“Where did the Bible come from?” “What is hell like?” “Who is God?” These are just some of the questions posed by young people that are included in new curriculum published by the Presbyterian Church (U.S.A.) as part of the renewed We Believe series.
The new youth curriculum, FAQ for younger youth, and Faith Questions for older youth, was introduced at a workshop at the Association of Presbyterian Church Educators (APCE) event here Jan. 27-30.
The developers of the curriculum, Beth Herrinton-Hodge and Michael Harper, asked youth from around the country for their questions about faith. The curriculum was built around these questions. Apparently, the questions poured in.
“Teens by nature are curious,” Harper said. “They have all these wonderful questions and we wanted to respond faithfully to them.”
Both Harper and Herrinton-Hodge see this as an opportunity to meet the youth of the church and respond to them where they are.
“All the writers of the materials are actively involved in youth ministries in congregations. They know the culture, the language, the real lives of the youth of our church. The writers are relevant so the curriculum is relevant to what is happening now,” explained Herrinton-Hodge.
The curriculum itself is intended to help foster what the developers call a “culture of curiosity.” As Harper says, “the whole point is to not block curiosity but to let those questions flow.”
The two offered some suggestions for fostering this culture of curiosity: foster intimacy amongst the youth so they feel comfortable exploring together; adult leaders model exploring questions without fear about having the “right” answer; look to stories from scripture to aid in discussing the possible answers posed by the questions.
As for the teacher’s role, Herrinton-Hodge and Harper said, it is always as “mentor and guide. The teaching role is not an all-knowing authority imparting answers to young people’s questions. Rather, the teacher aids the youth in exploring for themselves.”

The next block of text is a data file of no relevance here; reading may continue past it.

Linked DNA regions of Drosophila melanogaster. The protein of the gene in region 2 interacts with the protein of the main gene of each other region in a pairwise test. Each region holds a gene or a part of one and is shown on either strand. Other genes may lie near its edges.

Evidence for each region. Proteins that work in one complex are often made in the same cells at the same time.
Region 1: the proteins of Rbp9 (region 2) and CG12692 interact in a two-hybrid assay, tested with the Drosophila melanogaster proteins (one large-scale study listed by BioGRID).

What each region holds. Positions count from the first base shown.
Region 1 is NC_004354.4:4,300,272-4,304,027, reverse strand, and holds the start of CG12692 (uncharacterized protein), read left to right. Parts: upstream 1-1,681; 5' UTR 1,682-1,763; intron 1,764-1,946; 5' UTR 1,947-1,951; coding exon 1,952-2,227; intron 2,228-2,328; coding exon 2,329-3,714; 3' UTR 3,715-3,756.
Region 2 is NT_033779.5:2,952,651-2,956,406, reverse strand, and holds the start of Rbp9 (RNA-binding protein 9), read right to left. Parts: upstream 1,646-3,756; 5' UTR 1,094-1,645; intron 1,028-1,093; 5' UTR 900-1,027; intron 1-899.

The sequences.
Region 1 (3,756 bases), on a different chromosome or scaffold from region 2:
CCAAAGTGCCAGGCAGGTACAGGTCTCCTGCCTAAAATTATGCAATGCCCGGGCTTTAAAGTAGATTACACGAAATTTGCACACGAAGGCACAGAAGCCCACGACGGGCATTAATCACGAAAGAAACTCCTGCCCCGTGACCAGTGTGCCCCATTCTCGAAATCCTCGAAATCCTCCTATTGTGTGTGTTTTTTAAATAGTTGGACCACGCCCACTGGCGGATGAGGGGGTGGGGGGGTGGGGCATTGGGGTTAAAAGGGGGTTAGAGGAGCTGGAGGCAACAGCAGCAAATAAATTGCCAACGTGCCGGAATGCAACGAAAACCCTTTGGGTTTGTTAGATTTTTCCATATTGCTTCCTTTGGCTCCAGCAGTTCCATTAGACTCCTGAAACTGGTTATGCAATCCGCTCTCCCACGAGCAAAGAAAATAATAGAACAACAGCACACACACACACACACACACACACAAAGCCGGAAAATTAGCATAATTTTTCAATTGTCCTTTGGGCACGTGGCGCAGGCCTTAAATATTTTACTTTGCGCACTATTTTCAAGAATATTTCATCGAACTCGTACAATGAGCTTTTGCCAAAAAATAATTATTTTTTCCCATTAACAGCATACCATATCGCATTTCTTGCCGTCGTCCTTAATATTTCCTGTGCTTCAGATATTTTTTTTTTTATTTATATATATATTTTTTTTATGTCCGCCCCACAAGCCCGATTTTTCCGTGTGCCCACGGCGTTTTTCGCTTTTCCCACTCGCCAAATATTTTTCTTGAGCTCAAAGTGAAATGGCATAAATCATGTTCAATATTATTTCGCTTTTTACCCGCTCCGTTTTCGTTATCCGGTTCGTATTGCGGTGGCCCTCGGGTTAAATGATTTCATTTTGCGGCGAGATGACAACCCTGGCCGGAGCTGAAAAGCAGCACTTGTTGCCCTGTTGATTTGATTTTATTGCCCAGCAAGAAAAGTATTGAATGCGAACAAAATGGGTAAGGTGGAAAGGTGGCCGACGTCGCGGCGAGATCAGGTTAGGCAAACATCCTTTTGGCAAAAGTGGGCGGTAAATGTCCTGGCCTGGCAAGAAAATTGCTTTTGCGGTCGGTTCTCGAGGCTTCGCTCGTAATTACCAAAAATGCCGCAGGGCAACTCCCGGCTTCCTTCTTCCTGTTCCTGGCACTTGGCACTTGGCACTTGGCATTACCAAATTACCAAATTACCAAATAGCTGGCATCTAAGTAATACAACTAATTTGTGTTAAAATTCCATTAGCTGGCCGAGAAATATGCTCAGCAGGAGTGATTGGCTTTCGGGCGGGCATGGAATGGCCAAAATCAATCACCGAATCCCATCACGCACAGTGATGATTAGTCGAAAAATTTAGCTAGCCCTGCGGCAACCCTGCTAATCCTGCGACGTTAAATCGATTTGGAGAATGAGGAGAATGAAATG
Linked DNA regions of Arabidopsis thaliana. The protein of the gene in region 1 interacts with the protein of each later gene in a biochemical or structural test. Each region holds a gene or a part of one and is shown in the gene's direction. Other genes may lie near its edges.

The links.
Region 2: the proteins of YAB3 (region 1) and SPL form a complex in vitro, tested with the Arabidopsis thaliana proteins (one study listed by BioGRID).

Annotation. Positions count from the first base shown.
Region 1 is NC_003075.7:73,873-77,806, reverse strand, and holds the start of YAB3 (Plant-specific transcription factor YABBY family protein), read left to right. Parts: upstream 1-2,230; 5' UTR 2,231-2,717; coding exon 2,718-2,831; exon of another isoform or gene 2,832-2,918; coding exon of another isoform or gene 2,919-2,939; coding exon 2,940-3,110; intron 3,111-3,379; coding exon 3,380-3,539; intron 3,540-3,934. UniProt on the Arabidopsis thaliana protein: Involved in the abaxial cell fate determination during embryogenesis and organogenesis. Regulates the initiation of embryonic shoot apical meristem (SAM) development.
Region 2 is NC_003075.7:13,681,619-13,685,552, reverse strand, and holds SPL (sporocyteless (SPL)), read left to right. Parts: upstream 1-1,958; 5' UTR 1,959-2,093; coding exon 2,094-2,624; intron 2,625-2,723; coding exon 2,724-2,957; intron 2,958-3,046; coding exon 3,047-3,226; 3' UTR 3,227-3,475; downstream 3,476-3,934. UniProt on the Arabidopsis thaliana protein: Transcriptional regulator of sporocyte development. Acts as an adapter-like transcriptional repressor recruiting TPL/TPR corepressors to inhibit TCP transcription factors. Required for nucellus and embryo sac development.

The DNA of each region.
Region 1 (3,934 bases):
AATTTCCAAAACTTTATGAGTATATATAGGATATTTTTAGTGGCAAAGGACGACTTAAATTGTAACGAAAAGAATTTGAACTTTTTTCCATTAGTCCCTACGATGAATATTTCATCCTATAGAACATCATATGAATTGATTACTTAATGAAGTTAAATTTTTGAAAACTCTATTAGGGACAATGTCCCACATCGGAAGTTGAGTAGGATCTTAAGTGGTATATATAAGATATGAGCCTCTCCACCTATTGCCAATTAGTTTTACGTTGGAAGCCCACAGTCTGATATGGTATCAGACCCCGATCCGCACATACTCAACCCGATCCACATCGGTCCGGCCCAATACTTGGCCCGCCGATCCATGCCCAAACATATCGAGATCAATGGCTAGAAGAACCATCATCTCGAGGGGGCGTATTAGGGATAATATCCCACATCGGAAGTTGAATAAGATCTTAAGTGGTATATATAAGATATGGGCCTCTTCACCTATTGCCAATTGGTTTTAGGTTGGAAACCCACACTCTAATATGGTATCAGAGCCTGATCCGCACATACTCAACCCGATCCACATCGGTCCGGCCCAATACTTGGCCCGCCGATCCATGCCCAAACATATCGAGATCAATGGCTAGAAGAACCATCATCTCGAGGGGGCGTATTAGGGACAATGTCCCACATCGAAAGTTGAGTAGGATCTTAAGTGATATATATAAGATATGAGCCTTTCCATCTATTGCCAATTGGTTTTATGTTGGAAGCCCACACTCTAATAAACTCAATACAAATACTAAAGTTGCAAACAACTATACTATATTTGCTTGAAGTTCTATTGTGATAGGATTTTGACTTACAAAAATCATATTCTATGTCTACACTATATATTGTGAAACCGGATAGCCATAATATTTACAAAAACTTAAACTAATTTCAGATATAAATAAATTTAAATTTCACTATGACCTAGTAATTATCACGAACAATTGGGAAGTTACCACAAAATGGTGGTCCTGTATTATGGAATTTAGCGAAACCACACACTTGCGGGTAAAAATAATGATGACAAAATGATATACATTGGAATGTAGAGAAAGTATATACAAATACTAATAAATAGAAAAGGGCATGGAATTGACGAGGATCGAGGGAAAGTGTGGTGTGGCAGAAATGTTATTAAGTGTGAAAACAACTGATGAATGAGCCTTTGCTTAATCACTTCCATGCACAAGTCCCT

In approaching these youth-driven questions of faith, the Bible and other resources from our tradition, such as the Book of Confessions, are utilized in the curriculum. This allows young people to explore questions of faith with the resources of their faith and denomination at hand.
A unique quality to the curriculum, the developers said, is that it appeals to different styles of learning, utilizing research on multiple intelligences. It might incorporate music or video clips to connect to the session but these elements don’t have to be used.
One of the writers, Hansen Wendlandt, who is associate pastor for youth, young adults and mission at Providence Presbyterian Church in Charlotte, N.C. explained how video might be used with the curriculum. He worked on the volume about interfaith relations and said that “one activity is to look at a YouTube video created by a nonbeliever and to create a response video that both respects the perspective of the nonbeliever and expresses the young person’s faith.” It may or may not then be posted on YouTube.
The developers also sought to make it simple for adult leaders, with all resources and resource sheets available online.
Harper and Herrinton-Hodge are also available: Both said they want anyone with questions or issues to email them. “I specifically check my email on Saturdays so that anyone preparing their lesson for the next day can reach me if they have any questions,” said Harper.
What comes through clearly is that this curriculum was developed with the people who use it in mind. “We’ve been working really hard to listen and respond to the needs of those the curriculum serves,” Harper explained.
Herrinton-Hodge is most excited about the fact that the curriculum is so relevant to where young people are developmentally. “I so wanted to provide something to the church that is viable, available to teachers and relevant to the young people where they can learn about and articulate their faith. With this curriculum we are providing a place for them to explore and make it their own,” she said.
And Harper really wants it to be engaging. “It really kills me to go into churches and see the youth bored in Sunday school. We are providing something that can engage the youth in meaningful conversations and engage them in the church.”
The Rev. Janet Tuck is director of communications for the Synod of Living Waters and a frequent contributor to Presbyterian News Service.